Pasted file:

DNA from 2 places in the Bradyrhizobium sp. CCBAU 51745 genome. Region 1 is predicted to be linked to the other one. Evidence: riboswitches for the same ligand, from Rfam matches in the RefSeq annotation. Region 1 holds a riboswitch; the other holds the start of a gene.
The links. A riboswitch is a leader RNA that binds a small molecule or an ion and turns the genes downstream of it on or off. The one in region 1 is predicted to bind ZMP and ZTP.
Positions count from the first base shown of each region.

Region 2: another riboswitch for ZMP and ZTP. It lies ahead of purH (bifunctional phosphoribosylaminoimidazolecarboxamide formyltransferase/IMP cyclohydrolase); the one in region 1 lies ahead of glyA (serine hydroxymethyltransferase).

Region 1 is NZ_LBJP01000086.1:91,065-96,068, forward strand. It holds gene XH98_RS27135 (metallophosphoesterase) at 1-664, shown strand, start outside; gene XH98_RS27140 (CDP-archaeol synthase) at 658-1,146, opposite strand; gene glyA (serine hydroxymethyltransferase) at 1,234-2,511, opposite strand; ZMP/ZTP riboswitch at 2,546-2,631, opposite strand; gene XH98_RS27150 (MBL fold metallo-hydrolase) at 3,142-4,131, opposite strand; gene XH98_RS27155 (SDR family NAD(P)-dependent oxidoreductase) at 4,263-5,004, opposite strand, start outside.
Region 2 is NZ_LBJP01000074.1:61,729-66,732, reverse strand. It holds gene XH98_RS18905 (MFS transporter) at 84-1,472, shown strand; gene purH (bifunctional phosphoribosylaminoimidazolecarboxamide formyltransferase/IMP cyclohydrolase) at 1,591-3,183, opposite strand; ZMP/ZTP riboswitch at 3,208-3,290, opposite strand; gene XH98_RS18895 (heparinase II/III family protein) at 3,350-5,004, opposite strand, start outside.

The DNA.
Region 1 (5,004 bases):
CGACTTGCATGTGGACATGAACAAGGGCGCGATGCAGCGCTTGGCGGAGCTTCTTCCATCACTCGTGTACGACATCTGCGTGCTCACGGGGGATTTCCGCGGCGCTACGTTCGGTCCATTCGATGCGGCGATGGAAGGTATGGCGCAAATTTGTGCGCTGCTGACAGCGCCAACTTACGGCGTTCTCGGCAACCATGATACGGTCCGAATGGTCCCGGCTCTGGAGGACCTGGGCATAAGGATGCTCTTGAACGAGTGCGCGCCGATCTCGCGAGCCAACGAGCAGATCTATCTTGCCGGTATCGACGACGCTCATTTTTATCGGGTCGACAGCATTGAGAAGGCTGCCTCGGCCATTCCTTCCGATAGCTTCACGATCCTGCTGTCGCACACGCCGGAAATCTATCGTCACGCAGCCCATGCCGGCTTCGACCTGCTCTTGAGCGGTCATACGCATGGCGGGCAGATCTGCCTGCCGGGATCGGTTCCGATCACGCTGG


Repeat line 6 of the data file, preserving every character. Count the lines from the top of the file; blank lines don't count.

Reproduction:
Region 2 is NZ_LBJP01000074.1:61,729-66,732, reverse strand. It holds gene XH98_RS18905 (MFS transporter) at 84-1,472, shown strand; gene purH (bifunctional phosphoribosylaminoimidazolecarboxamide formyltransferase/IMP cyclohydrolase) at 1,591-3,183, opposite strand; ZMP/ZTP riboswitch at 3,208-3,290, opposite strand; gene XH98_RS18895 (heparinase II/III family protein) at 3,350-5,004, opposite strand, start outside.